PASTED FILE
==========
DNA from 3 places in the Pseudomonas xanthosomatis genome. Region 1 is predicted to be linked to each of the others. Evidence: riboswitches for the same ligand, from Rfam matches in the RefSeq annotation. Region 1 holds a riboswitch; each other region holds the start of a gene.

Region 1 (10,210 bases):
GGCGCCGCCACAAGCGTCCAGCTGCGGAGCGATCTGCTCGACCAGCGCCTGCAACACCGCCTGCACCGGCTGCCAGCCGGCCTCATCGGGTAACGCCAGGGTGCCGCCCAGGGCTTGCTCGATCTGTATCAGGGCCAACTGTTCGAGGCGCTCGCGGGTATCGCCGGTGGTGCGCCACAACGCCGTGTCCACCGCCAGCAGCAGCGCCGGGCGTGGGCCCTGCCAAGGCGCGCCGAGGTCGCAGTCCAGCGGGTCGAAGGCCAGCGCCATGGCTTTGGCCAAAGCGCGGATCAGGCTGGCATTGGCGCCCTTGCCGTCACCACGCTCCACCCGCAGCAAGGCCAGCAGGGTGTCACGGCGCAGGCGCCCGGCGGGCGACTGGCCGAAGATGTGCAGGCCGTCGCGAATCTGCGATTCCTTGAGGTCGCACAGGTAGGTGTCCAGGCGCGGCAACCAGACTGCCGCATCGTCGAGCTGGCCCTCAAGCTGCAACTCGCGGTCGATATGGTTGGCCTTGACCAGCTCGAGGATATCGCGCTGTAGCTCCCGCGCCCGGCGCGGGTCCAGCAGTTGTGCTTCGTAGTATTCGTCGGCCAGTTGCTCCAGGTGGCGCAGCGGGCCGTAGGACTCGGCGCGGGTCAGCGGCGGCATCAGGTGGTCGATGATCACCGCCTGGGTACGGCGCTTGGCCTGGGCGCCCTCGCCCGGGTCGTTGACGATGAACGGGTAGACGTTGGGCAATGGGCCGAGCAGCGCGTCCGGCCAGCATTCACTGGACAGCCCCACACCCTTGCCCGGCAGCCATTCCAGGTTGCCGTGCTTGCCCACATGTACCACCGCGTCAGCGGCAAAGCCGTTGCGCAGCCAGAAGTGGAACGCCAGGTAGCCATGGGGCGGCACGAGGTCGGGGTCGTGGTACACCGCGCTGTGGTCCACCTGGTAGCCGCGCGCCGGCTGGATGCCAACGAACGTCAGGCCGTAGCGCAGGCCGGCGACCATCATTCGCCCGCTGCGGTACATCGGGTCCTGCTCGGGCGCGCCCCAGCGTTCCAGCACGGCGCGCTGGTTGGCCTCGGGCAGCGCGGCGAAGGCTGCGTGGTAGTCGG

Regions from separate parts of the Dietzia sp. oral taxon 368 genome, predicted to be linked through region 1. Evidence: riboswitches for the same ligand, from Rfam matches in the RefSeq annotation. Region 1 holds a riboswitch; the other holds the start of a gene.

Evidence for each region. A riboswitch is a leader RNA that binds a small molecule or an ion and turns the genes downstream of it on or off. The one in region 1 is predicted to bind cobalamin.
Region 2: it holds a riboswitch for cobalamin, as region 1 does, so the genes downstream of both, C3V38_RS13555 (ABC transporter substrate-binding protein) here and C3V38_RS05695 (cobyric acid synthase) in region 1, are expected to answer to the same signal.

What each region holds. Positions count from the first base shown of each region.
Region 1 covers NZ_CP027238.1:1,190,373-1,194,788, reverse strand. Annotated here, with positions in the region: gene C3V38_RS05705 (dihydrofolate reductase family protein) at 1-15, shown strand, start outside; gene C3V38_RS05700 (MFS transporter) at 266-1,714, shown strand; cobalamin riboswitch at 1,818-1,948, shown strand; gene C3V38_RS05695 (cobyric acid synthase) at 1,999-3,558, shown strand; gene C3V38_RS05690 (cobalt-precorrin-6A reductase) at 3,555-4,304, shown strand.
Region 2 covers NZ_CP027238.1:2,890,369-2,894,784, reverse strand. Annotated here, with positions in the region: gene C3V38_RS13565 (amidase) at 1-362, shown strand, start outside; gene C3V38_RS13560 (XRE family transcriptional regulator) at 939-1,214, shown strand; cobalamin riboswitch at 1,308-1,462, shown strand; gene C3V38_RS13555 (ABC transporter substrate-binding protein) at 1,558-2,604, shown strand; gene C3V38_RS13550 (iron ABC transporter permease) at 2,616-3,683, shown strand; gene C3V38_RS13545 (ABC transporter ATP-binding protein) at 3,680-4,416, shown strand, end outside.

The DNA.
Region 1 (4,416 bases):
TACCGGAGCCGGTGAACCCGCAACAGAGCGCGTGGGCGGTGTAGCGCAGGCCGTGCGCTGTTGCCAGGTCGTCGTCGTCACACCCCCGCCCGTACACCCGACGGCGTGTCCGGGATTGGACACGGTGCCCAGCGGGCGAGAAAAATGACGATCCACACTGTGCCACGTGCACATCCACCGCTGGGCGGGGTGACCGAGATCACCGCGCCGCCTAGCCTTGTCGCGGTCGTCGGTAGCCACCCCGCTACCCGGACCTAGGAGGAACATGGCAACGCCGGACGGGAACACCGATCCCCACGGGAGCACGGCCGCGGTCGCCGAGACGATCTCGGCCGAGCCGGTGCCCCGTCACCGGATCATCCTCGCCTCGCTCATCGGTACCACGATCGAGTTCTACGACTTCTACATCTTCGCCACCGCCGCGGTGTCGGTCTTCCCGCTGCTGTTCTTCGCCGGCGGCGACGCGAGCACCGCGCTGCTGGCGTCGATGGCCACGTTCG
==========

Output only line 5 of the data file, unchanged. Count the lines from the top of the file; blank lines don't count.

Evidence for each region. A riboswitch is a leader RNA that binds a small molecule or an ion and turns the genes downstream of it on or off. The one in region 1 is predicted to bind cobalamin.